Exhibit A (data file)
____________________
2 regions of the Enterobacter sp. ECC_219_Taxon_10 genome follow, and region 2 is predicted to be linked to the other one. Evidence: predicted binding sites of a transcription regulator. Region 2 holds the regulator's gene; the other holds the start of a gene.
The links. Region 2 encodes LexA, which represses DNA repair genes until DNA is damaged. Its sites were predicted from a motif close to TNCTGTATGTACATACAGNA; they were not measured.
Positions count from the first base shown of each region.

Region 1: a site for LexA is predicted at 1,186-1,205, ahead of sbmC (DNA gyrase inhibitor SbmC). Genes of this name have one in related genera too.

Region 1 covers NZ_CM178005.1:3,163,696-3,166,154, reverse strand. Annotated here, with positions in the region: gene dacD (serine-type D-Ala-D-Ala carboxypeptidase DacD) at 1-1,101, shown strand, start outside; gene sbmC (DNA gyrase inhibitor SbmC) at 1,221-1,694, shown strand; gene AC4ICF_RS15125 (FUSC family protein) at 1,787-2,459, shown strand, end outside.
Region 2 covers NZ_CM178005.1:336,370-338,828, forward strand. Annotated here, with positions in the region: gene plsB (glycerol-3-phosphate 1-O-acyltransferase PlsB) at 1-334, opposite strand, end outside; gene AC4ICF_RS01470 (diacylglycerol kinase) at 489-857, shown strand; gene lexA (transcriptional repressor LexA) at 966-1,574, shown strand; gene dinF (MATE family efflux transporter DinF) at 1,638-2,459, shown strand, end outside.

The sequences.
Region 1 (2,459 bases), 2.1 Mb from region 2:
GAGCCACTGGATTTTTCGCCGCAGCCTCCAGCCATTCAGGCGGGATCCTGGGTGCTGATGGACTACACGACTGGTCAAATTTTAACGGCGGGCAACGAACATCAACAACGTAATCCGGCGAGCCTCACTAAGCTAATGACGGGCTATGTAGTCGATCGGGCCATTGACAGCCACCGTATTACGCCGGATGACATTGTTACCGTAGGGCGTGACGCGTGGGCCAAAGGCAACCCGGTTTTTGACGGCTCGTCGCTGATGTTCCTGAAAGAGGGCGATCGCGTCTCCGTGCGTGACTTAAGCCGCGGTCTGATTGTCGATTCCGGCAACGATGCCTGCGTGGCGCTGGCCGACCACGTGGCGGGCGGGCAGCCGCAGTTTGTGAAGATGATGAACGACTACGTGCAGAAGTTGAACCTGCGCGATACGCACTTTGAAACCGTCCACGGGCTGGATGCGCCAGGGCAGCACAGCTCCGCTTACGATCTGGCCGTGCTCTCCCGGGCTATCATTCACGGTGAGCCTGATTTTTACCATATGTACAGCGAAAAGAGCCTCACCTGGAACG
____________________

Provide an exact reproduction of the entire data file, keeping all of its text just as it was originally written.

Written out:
2 regions of the Enterobacter sp. ECC_219_Taxon_10 genome follow, and region 2 is predicted to be linked to the other one. Evidence: predicted binding sites of a transcription regulator. Region 2 holds the regulator's gene; the other holds the start of a gene.
The links. Region 2 encodes LexA, which represses DNA repair genes until DNA is damaged. Its sites were predicted from a motif close to TNCTGTATGTACATACAGNA; they were not measured.
Positions count from the first base shown of each region.

Region 1: a site for LexA is predicted at 1,186-1,205, ahead of sbmC (DNA gyrase inhibitor SbmC). Genes of this name have one in related genera too.

Region 1 covers NZ_CM178005.1:3,163,696-3,166,154, reverse strand. Annotated here, with positions in the region: gene dacD (serine-type D-Ala-D-Ala carboxypeptidase DacD) at 1-1,101, shown strand, start outside; gene sbmC (DNA gyrase inhibitor SbmC) at 1,221-1,694, shown strand; gene AC4ICF_RS15125 (FUSC family protein) at 1,787-2,459, shown strand, end outside.
Region 2 covers NZ_CM178005.1:336,370-338,828, forward strand. Annotated here, with positions in the region: gene plsB (glycerol-3-phosphate 1-O-acyltransferase PlsB) at 1-334, opposite strand, end outside; gene AC4ICF_RS01470 (diacylglycerol kinase) at 489-857, shown strand; gene lexA (transcriptional repressor LexA) at 966-1,574, shown strand; gene dinF (MATE family efflux transporter DinF) at 1,638-2,459, shown strand, end outside.

The sequences.
Region 1 (2,459 bases), 2.1 Mb from region 2:
GAGCCACTGGATTTTTCGCCGCAGCCTCCAGCCATTCAGGCGGGATCCTGGGTGCTGATGGACTACACGACTGGTCAAATTTTAACGGCGGGCAACGAACATCAACAACGTAATCCGGCGAGCCTCACTAAGCTAATGACGGGCTATGTAGTCGATCGGGCCATTGACAGCCACCGTATTACGCCGGATGACATTGTTACCGTAGGGCGTGACGCGTGGGCCAAAGGCAACCCGGTTTTTGACGGCTCGTCGCTGATGTTCCTGAAAGAGGGCGATCGCGTCTCCGTGCGTGACTTAAGCCGCGGTCTGATTGTCGATTCCGGCAACGATGCCTGCGTGGCGCTGGCCGACCACGTGGCGGGCGGGCAGCCGCAGTTTGTGAAGATGATGAACGACTACGTGCAGAAGTTGAACCTGCGCGATACGCACTTTGAAACCGTCCACGGGCTGGATGCGCCAGGGCAGCACAGCTCCGCTTACGATCTGGCCGTGCTCTCCCGGGCTATCATTCACGGTGAGCCTGATTTTTACCATATGTACAGCGAAAAGAGCCTCACCTGGAACG